The better performance exhibited by Ag-TiO2 nanorod composites could be summarized in two aspects (Figure 7). First, there was a remarkable improvement of the optical absorption in a wide range compared to TiO2 nanorods. The loading of Ag particles improved the ability to trap photons in a longer wavelength range induced by the plasmon resonance of Ag particles, which broke through the limit of the bandgap of conventional semiconductor-based catalysts. Secondly, the interfacial Schottky barriers hold back the backward transfer of generating electrons, which promotes the separating and utilization efficiency of hot carriers. Furthermore, a large surface area and high capacity of adsorption resulted from both electrospinning filters and photocatalytic materials further strengthened the performance of the air treatment filters.

3. Conclusions

In this work, Ag-TiO2 nanorod composite-loaded PS nanofiber air treatment filters have been shown to conduct the synergetic filtration of PM particulates and photodegradation of organic gases efficiently. The superior effects of visible catalysis were mediated by plasmon-induced composites. The photons could even be utilized in a range to 900 nm with the doping of plasmonic Ag, avoiding the limits of bandgaps of TiO2 and improving the usage of optical energy. The 3D, transparent, and large-area air filters were fabricated by fast electrospinning combined with low-cost PS. The strong intrinsic capacity of adsorption of nanofibers promoted the interaction between photocatalysts and fibers and the filtration of PM particulates. The decomposition of toluene could reach 90%, and the efficiency of the removal of PM could exceed 90%, at least in a very short time. For future industrial applications, multi-functional air treatment filters may have the potential to provide an optional route for multi-functional filters.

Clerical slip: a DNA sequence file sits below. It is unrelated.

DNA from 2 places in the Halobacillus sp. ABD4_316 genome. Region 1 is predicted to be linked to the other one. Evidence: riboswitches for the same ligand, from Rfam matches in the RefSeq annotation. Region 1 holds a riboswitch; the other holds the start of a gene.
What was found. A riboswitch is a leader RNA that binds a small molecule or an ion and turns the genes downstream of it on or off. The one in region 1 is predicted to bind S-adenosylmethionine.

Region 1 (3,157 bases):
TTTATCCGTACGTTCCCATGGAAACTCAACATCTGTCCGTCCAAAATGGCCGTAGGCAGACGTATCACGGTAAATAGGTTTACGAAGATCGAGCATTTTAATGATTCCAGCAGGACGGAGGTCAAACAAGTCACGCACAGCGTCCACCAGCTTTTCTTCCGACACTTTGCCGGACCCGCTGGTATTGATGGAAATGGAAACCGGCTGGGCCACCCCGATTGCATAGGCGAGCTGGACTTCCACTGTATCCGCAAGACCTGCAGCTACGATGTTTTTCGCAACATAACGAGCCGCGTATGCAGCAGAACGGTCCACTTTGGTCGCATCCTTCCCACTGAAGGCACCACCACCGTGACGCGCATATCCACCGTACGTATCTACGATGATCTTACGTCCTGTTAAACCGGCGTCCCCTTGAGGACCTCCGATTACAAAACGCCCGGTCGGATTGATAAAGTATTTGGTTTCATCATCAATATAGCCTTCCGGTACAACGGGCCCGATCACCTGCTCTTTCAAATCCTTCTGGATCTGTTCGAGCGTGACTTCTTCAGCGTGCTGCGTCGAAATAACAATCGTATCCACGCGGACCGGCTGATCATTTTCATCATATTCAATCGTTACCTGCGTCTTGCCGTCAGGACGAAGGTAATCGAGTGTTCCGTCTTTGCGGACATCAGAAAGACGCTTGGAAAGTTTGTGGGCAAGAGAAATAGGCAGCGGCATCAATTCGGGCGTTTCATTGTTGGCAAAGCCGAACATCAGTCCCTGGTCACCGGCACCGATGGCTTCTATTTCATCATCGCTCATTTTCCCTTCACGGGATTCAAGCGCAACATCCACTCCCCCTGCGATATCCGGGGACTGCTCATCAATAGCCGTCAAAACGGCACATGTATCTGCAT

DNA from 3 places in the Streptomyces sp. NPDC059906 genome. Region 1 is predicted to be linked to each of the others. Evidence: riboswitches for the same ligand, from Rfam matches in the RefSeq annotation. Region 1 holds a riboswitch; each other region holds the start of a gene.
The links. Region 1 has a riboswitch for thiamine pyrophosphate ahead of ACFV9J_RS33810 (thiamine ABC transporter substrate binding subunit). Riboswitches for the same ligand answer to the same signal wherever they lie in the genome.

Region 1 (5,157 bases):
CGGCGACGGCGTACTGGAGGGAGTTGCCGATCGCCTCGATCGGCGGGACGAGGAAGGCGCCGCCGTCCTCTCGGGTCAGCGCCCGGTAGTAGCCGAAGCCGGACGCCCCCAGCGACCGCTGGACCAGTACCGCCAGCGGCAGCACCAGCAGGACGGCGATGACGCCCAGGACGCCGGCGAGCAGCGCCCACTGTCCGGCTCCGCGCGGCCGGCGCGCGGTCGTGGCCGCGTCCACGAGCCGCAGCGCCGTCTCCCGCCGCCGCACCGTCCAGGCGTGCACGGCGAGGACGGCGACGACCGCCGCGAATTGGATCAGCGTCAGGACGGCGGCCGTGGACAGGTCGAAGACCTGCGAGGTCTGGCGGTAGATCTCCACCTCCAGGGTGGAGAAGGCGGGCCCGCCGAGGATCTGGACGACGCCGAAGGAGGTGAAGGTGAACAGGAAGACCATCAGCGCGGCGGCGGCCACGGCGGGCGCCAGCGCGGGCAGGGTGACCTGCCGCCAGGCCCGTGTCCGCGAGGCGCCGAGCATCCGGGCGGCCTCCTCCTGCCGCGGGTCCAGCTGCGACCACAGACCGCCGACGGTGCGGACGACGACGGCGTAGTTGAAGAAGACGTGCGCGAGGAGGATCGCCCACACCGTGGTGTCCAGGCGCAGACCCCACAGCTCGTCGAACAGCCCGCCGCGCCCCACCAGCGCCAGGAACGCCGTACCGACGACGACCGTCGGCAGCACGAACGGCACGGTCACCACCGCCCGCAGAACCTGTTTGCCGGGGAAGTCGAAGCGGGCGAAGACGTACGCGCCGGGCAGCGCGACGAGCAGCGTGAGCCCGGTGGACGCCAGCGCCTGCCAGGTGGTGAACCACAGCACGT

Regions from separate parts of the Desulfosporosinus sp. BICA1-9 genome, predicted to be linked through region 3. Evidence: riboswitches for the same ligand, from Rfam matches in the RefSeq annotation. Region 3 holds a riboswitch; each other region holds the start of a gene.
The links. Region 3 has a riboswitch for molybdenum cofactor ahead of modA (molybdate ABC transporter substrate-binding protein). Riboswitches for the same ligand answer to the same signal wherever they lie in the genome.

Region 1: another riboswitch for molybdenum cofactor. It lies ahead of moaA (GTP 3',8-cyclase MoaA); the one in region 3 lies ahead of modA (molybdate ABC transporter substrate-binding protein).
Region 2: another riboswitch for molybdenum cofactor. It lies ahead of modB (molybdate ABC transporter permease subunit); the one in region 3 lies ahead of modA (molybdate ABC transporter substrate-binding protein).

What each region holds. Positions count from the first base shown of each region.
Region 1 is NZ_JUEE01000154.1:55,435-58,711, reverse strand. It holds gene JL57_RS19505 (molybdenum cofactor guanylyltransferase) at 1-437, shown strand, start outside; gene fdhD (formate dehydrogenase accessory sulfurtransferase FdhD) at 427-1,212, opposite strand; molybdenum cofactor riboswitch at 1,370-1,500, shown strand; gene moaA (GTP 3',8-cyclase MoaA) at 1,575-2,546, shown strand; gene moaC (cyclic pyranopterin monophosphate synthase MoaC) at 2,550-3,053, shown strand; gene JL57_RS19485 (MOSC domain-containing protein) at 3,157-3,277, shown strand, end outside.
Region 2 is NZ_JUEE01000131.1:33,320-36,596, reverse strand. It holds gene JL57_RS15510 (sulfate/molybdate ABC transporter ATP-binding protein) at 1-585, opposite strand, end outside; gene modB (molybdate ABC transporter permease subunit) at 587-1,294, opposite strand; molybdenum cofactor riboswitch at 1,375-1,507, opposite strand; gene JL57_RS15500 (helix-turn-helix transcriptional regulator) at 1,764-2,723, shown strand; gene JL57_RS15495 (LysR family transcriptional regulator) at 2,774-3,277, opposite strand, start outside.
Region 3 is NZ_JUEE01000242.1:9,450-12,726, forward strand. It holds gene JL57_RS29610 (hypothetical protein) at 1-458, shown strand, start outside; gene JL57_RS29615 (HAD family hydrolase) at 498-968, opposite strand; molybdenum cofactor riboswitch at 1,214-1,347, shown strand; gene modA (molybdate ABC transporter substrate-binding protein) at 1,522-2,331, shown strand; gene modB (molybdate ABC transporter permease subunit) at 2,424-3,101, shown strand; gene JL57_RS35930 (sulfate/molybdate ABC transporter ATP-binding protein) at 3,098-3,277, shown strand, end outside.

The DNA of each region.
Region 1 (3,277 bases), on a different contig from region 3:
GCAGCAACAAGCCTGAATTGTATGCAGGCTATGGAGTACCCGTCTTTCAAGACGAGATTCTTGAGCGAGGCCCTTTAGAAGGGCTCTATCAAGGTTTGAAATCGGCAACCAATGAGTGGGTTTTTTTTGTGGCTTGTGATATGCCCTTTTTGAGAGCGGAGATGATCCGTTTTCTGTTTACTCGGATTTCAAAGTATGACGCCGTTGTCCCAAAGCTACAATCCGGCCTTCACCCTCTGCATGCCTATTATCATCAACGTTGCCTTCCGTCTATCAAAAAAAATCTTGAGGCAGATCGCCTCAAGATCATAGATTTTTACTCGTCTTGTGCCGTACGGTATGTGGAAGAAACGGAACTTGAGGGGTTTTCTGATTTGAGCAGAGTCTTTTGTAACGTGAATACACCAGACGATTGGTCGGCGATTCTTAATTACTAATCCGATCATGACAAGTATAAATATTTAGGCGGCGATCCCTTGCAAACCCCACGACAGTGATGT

4. Materials and Methods

4.1. Synthesis of Silver/Titanium Dioxide Nanorod Composites

Silver/titanium dioxide (Ag-TiO2) nanorod composites were synthesized by previous reports, with minor modifications [36]. Firstly, TiO2 nanorods were synthesized by a solvothermal method, in a typical process, where oleic acid (0.14 M) was heated in a reflux condensation system under nitrogen protected at 160 °C for 1 h and was then cooled down to 30 °C undisturbedly. After that, a 0.02 M titanium source of tetrabutyl titanate (TBOT) was quickly injected, and the obtained mixture was heated to 280 °C and maintained for 3 h to form a solid rod-shape. After that, the solution was cooled down to 80 °C naturally. Excess absolute ethanol was added to stop the reaction, and the color was turned to brownish-yellow. The product was collected by repeated centrifugations with absolute ethanol and then re-dispersed in toluene.